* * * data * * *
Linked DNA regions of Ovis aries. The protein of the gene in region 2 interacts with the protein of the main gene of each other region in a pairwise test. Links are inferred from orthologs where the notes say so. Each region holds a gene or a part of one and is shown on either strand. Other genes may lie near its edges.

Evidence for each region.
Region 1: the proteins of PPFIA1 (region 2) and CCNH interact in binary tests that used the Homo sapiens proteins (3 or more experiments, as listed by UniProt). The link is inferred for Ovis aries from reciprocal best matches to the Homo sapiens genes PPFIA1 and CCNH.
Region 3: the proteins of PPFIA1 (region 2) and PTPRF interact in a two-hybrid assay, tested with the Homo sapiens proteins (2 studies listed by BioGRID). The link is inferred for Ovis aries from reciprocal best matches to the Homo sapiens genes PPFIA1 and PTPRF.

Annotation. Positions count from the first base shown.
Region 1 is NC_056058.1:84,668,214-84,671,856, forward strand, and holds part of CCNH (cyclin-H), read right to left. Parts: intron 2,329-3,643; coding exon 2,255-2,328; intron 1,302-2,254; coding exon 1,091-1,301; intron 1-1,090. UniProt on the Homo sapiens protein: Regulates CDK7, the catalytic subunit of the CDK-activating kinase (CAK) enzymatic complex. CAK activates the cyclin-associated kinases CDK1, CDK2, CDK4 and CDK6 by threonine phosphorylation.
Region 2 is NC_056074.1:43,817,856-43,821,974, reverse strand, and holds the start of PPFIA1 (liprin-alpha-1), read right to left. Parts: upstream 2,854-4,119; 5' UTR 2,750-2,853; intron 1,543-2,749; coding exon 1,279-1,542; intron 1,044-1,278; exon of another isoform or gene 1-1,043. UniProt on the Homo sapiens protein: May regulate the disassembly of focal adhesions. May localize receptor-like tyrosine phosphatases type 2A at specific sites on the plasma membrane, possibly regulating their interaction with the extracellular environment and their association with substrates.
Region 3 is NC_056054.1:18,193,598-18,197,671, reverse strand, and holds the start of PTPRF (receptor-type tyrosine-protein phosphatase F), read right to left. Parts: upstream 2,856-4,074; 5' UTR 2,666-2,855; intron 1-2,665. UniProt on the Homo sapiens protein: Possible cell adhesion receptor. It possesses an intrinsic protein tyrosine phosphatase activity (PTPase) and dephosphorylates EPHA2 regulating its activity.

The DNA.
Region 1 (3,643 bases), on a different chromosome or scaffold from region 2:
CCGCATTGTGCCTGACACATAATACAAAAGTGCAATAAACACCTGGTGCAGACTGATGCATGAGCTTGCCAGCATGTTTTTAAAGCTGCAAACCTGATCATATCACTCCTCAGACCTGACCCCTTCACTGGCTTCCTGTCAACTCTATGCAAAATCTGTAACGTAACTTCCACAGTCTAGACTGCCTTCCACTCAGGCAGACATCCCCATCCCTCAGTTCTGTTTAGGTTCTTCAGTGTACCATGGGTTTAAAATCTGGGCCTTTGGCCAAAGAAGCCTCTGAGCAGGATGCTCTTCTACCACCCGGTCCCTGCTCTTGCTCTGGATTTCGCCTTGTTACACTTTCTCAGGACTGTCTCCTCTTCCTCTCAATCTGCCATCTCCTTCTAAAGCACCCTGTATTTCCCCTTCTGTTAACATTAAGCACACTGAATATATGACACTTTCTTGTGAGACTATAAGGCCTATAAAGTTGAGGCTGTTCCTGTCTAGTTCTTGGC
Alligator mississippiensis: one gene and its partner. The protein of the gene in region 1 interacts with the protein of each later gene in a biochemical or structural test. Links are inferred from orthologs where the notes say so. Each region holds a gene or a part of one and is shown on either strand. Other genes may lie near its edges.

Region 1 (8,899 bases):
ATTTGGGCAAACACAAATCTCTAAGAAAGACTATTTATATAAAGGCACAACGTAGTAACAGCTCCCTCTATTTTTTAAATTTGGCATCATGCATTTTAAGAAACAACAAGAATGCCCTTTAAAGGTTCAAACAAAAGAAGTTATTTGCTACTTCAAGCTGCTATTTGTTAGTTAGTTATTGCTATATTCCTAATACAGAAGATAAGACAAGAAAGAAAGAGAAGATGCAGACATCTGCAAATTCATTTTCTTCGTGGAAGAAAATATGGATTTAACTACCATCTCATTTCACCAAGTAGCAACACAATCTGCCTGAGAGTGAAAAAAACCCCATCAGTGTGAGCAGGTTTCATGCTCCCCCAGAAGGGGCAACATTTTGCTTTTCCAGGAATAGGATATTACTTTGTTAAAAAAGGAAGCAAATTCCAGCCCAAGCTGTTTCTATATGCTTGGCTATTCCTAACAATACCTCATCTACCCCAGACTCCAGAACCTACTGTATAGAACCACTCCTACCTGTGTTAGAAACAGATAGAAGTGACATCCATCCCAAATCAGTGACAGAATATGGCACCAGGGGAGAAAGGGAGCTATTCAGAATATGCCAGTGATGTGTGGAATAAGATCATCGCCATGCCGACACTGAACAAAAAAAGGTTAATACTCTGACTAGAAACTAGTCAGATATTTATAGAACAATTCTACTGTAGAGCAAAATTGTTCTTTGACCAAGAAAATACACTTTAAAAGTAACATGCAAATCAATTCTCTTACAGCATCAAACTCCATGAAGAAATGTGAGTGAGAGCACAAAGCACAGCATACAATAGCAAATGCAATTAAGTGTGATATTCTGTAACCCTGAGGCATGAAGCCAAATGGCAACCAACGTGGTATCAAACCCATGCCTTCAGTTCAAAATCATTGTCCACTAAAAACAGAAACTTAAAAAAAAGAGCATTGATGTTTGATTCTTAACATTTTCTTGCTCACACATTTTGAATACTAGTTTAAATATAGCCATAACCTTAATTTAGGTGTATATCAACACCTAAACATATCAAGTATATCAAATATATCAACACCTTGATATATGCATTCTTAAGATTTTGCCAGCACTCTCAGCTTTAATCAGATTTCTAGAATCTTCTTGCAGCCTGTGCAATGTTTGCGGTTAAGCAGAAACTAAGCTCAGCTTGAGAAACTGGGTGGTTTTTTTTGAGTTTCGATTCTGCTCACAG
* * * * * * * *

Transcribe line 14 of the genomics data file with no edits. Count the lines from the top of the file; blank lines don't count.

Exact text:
ATTTGGGCAAACACAAATCTCTAAGAAAGACTATTTATATAAAGGCACAACGTAGTAACAGCTCCCTCTATTTTTTAAATTTGGCATCATGCATTTTAAGAAACAACAAGAATGCCCTTTAAAGGTTCAAACAAAAGAAGTTATTTGCTACTTCAAGCTGCTATTTGTTAGTTAGTTATTGCTATATTCCTAATACAGAAGATAAGACAAGAAAGAAAGAGAAGATGCAGACATCTGCAAATTCATTTTCTTCGTGGAAGAAAATATGGATTTAACTACCATCTCATTTCACCAAGTAGCAACACAATCTGCCTGAGAGTGAAAAAAACCCCATCAGTGTGAGCAGGTTTCATGCTCCCCCAGAAGGGGCAACATTTTGCTTTTCCAGGAATAGGATATTACTTTGTTAAAAAAGGAAGCAAATTCCAGCCCAAGCTGTTTCTATATGCTTGGCTATTCCTAACAATACCTCATCTACCCCAGACTCCAGAACCTACTGTATAGAACCACTCCTACCTGTGTTAGAAACAGATAGAAGTGACATCCATCCCAAATCAGTGACAGAATATGGCACCAGGGGAGAAAGGGAGCTATTCAGAATATGCCAGTGATGTGTGGAATAAGATCATCGCCATGCCGACACTGAACAAAAAAAGGTTAATACTCTGACTAGAAACTAGTCAGATATTTATAGAACAATTCTACTGTAGAGCAAAATTGTTCTTTGACCAAGAAAATACACTTTAAAAGTAACATGCAAATCAATTCTCTTACAGCATCAAACTCCATGAAGAAATGTGAGTGAGAGCACAAAGCACAGCATACAATAGCAAATGCAATTAAGTGTGATATTCTGTAACCCTGAGGCATGAAGCCAAATGGCAACCAACGTGGTATCAAACCCATGCCTTCAGTTCAAAATCATTGTCCACTAAAAACAGAAACTTAAAAAAAAGAGCATTGATGTTTGATTCTTAACATTTTCTTGCTCACACATTTTGAATACTAGTTTAAATATAGCCATAACCTTAATTTAGGTGTATATCAACACCTAAACATATCAAGTATATCAAATATATCAACACCTTGATATATGCATTCTTAAGATTTTGCCAGCACTCTCAGCTTTAATCAGATTTCTAGAATCTTCTTGCAGCCTGTGCAATGTTTGCGGTTAAGCAGAAACTAAGCTCAGCTTGAGAAACTGGGTGGTTTTTTTTGAGTTTCGATTCTGCTCACAG